This is one of the critical component of our project. It will power the microcontroller and all RGB LEDs. Important fact is that power supply should be small enough and the output should be ripple free 5V, 1A. So, select a good SMP supply of 5V, 1A output. I selected the charger of my old HTC phone and I found it good enough for driving the circuit. Selecting wrong power supply may damaged your circuit, so do it at your own risk.

Tools

1. Soldering Iron (ebay.com) (gearbest.com)

2. Diagonal wire cutter

3. Knife

4. Multimeter (ebay.com) (gearbest.com)

5. Desoldering pump (ebay.com)


Step 2: Open the Lamp

At first, take the led light blub and remove the globe shaped diffuser cap. Bring out the circuit board from the base. You will find led driver circuit is vary simple. You will get two capacitor at the bottom of the circuit board. One capacitor is voltage dropper (rectangular shape) and another is filter capacitor. On the top you will find four diode working as bridge rectifier and a current limiting resistor. So, VERY SIMPLE!

Step 3: Hack the Circuit Board

Two big sized capacitors ware placed in the bottom side of the led driver circuit. Remove these two capacitor carefully using desoldering pump. We will be required enough place in bottom side and for the reason we are removing these from bottom side. Don't be confused, we will resolder these in upper side.

Step 4: Cut the Trace

All leds are connected in series. These are connected to the output of the bridge rectifier. Using an anti cutter cut the trace between rectifier output and leds. The reason behind it is that, we want to on/off the lamp manually form smart phone and we also want to control the brightness of the lamp. So we will be required a transistor switch between these. We will drive the transistor using Arduino microcontroller. Instead of general purpose transistor we will place an optoisolator/optotransistor between rectifier and leds.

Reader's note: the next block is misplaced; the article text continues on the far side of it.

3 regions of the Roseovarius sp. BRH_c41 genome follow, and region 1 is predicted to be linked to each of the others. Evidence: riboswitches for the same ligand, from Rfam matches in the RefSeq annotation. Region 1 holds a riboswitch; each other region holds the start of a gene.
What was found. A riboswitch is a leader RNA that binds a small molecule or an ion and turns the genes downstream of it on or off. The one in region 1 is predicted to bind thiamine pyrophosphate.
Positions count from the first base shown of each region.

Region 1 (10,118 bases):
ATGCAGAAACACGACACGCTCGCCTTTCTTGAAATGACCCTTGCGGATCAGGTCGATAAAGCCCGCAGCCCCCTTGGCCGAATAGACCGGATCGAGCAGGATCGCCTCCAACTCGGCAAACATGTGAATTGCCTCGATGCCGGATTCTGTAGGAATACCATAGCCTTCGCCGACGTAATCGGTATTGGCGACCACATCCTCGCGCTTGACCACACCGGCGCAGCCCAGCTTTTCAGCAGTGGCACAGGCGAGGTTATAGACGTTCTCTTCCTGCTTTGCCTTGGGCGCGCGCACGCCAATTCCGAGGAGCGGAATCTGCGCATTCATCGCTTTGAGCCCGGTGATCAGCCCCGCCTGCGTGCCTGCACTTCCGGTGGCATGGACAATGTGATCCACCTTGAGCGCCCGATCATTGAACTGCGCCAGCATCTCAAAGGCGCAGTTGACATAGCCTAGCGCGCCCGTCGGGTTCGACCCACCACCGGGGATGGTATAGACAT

Step 5: Re-solder the Capacitors

As we removed the capacitors we have to reconnect these but in opposite side. It is the right time to re-soldering the capacitors we removed before. First solder the filter capacitor at it's original place from top side. Be careful, this is electrolytic and polarity must be correct. Now, solder the voltage dropper capacitor at it's place. It is non polarized, so you can solder it either way. At the last stage, we will connect opto-transistor. Connect collector pin of the optoisolator (pin #4 for TLP627) to the output of bridge rectifier and emitter to the leds (pin #3 of 627). Connect two wires to anode and cathode pin (pin # 1 & 2 respectively) of the optocoupler for next step.

Step 6: Cut the PCB

Take a prototype PCB board and cut it in round shape. Cut it in such a way that we can easily place it within the base of the light bulb. Don't make it too small, we will be required enough place at the bottom of it to place Bluetooth module and adapter circuit. Don't make it to big, we have to place microcontroller, RGB LEDs and white LED circuit board above this.

Step 7: Solder the LEDs

After preparing the perfect sized PCB board, it is high time to make RGB LED circuit. Solder eight RGB leds as shown in pictures. An rgb led has 4 lags, longest one is the common (common anode or common cathode) and another three is for red, green and blue color. Solder a 28 pin IC base to the PCB for Arduino microcontroller. Using IC base is good instead of directly soldering microcontroller or any IC to PCB.

Step 8: Solder the Transistors